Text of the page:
23 September 2020 - Americana Highways’ Key to the Highway series.
Fans always clamor to learn more about their favorite, most beloved musicians and those who travel with them. There’s such an allure to the road, with its serendipity, inevitable surprises, and sometimes unexpected discomforts. This interview series is a set of questions we are asking some of our favorite roots rock Americana artists to get to know more about them and what they’ve learned and experienced on the road. We are sure they have key insights to share and stories to tell. Here’s one from Bruce Cockburn:
Americana Highways: How do you like your coffee or other morning wake-up beverage?
Bruce Cockburn: Strong and black
AH: What’s the most interesting or strangest motel/hotel or place you have stayed (while on the road?)
BC: Hotels…hmmm… Was it the fleabag in Skopje where the bed springs sagged to the floor? Or the “hotel” attached to a club outside of Manchester with torn curtains and a crust of forty years of rock band habitation? Or the guest house in Nepal where the cow tried to come in and get warm and the guy who was out of his mind with altitude sickness tried to convince the innkeeper’s twelve-year-old daughter to go outside with him and help him take a leak? Maybe the New York joint with the beautiful Art Deco lobby and the rundown room where the roaches and I were compelled to listen to the neighbour’s TV blasting a sports event. When I knocked on their door the sound was abruptly cut off. The guy who opened up was very tall and dark haired, wearing a tense expression and a shoulder holster. Past him I could see two other large fellows, similarly equipped, and on the couch a small older man. I pointed out that the game was pretty loud in my room and would they mind terribly turning it down. “Oh. Sure. Sorry!” he said, and as the door swung shut I could hear “It’s ok. It’s just the guy next door saying the TV is too loud.” After that the game came on again, softer, and I could make out their conversation through the paper thin wall; three plainclothes cops guarding what appeared to be a mob witness.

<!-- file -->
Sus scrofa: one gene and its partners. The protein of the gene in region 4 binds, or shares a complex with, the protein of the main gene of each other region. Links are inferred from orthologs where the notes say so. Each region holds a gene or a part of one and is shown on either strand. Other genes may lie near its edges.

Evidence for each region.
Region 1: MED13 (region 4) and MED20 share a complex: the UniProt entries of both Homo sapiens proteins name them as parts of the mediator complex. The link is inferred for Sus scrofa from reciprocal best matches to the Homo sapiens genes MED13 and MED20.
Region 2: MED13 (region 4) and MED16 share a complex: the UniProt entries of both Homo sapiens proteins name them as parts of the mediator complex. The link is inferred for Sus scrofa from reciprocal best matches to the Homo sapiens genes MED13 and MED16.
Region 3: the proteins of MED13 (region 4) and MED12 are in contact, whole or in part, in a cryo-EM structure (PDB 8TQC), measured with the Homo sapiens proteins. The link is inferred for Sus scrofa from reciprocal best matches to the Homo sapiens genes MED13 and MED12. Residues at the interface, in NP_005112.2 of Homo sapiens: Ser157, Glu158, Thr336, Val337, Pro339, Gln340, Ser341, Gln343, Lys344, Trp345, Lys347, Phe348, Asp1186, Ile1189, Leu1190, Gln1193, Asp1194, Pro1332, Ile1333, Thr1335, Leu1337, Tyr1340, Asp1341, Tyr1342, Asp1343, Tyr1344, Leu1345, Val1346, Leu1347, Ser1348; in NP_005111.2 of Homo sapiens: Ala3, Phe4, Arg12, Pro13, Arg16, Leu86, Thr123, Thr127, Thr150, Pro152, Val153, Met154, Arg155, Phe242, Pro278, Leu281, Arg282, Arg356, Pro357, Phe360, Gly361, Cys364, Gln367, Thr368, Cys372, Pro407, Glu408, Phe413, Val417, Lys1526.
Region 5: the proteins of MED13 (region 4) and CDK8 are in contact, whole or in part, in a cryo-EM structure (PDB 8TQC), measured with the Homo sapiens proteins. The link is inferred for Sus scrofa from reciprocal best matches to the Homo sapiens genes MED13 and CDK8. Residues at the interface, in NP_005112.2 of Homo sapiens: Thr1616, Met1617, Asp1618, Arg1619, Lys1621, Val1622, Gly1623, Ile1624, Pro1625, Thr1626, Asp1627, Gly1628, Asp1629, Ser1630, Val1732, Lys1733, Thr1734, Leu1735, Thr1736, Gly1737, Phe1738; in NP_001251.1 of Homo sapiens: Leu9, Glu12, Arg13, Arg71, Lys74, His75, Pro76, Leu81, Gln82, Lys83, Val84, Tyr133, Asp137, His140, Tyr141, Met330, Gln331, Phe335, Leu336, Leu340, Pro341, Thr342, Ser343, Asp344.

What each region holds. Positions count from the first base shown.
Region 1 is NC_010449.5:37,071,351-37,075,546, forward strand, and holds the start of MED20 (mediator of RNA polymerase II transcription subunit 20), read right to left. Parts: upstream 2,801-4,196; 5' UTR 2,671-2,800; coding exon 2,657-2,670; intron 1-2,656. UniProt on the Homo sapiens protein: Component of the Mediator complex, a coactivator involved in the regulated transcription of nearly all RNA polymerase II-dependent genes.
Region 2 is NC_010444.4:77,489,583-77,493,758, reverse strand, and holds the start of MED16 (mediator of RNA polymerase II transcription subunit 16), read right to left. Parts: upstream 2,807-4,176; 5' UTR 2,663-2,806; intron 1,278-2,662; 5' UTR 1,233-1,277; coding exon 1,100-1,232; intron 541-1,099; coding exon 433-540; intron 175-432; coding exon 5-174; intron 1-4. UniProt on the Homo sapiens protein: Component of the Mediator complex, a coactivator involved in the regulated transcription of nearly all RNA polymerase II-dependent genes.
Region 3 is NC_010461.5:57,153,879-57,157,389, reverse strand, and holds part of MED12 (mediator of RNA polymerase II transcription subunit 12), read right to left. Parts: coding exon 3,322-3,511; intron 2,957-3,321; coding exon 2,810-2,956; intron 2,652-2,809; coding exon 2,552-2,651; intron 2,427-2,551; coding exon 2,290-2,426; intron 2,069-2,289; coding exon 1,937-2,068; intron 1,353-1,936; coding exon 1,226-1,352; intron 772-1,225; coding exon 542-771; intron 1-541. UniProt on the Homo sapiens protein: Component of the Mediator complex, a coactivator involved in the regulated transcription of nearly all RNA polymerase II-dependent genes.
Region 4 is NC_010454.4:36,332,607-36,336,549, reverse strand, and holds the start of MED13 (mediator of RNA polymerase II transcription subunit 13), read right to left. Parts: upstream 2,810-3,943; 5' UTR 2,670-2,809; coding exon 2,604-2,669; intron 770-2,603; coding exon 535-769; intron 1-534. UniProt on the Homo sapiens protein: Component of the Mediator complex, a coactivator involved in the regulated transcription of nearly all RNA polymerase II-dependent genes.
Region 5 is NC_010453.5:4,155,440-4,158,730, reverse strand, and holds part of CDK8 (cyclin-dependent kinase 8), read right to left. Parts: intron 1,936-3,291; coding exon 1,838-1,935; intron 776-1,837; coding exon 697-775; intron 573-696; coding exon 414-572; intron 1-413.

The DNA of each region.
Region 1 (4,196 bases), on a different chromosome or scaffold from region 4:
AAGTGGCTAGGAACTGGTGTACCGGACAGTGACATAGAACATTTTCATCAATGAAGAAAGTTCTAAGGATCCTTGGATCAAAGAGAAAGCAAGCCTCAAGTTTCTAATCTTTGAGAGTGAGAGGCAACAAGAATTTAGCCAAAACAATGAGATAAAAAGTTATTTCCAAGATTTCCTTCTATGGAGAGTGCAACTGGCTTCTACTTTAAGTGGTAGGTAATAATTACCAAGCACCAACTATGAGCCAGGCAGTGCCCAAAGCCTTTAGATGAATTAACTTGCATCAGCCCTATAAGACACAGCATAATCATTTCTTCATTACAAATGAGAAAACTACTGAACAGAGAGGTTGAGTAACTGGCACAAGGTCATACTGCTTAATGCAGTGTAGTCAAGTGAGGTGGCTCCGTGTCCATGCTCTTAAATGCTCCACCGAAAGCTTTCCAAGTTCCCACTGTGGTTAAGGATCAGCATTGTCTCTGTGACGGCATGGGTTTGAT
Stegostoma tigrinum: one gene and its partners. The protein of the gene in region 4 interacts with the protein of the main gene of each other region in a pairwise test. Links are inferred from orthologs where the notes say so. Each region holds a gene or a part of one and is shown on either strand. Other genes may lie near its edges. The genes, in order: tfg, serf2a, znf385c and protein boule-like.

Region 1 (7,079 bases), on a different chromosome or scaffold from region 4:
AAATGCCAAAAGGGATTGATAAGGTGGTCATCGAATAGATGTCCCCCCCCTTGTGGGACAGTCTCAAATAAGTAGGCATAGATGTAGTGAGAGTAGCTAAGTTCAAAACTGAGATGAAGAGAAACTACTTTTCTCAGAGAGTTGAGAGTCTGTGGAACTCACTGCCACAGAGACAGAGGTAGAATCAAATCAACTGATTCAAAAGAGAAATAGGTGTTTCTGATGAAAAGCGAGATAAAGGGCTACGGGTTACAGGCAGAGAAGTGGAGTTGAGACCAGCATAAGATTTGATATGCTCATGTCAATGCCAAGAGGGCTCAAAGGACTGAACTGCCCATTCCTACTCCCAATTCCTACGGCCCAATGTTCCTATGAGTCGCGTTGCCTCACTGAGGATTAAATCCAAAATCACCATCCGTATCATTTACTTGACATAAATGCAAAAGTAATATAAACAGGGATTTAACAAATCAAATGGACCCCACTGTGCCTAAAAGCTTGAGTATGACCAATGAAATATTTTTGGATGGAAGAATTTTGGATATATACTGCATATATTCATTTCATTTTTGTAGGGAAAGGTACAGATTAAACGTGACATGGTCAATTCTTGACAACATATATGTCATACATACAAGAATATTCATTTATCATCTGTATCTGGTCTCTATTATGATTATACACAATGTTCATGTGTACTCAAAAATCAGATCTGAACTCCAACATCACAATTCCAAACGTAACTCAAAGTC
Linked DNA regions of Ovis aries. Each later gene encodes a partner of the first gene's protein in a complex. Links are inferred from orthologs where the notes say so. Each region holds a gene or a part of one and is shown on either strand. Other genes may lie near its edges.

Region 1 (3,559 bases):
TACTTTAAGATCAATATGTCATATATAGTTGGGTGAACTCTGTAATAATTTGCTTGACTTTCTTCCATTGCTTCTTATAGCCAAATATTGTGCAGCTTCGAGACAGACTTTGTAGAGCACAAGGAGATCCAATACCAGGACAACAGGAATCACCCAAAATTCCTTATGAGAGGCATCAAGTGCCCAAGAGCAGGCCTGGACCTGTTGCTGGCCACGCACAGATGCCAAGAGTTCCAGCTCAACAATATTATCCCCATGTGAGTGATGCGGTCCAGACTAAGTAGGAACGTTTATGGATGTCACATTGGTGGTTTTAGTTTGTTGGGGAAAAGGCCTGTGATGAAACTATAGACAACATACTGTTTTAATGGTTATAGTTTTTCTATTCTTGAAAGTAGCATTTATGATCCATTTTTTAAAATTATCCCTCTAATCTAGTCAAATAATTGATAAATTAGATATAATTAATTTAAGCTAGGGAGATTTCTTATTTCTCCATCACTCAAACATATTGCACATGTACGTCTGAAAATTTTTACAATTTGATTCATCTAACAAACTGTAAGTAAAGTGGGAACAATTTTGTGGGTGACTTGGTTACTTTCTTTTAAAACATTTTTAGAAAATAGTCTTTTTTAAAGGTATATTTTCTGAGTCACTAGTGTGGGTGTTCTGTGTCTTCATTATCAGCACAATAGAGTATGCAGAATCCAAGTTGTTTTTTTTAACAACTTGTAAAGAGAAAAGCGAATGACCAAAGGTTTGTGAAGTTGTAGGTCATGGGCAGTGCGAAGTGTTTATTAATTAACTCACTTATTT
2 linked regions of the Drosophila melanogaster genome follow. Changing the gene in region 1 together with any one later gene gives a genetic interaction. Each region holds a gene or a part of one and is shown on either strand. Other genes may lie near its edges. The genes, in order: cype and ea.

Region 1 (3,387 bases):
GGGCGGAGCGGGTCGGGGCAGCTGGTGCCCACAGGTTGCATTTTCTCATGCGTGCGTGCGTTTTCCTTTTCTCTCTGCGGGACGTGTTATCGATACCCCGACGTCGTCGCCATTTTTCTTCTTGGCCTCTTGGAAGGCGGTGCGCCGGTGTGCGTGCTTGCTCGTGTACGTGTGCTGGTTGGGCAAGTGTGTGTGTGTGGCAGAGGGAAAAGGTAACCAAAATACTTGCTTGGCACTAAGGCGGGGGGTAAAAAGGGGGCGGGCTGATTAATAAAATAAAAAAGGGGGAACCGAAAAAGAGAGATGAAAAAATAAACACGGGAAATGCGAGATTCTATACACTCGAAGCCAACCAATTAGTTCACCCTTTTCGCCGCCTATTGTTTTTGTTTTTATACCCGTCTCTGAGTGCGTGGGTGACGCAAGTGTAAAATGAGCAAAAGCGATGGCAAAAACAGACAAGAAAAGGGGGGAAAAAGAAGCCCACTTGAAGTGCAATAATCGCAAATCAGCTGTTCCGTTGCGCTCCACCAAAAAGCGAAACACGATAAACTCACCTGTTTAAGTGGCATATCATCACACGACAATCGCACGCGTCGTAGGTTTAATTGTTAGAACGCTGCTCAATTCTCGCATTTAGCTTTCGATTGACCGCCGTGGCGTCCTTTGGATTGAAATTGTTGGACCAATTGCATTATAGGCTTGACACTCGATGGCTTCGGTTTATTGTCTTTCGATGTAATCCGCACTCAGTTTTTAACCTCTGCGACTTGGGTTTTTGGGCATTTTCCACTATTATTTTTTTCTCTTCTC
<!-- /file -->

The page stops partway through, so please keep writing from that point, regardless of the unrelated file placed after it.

AH: If one CD is stuck in the player in the van for the entire tour, what do you hope it is? And why?
BC: Tough question. The duration of the tour might be a factor. Something soothing on the ears and the brain — Arvo Part maybe, or Pablo Casals’ rendering of the Bach cello suites. Or maybe Bo Diddley…
AH: What’s one personal item you must have with you on your road trip?
BC: A good knife
AH: What is your relationship with food? How do you handle this on the road, and what’s your favorite dish on the road, (or restaurant, and what do you order there)?
BC: Unless you’re in Italy, where it’s almost impossible to get a bad meal, food on tour is pretty much catch as catch can. There’s a lot of late night pizza and questionable Chinese. That said, once in a while there’s a great meal. That has happened in Edmonton, Venice, New York, Toronto, Grants Pass OR, somebody’s kitchen in Winnipeg…
AH: If you could pause your life for a few weeks and spend some time living in a place you only have passed through, which would you choose, and why?
BC: I’ve passed through a lot of places. None of them felt like home. Many of them have seemed to invite further exploration though. I’m generally drawn to the high and dry — the Rockies, the Four Corners region of the southwestern US. That said, there are some pretty great coastlines in the world — western Newfoundland, islands like Martinique, Maui, the wild coast of Cornwall. To the high and dry, add windswept. What really makes or breaks a place though are the people in it.
AH: What quote or piece of advice have you gotten from someone on the road that has really stuck with you?
BC: Live fast — die young! Oops! Blew that.
~from Key to the Highway - Bruce Cockburn.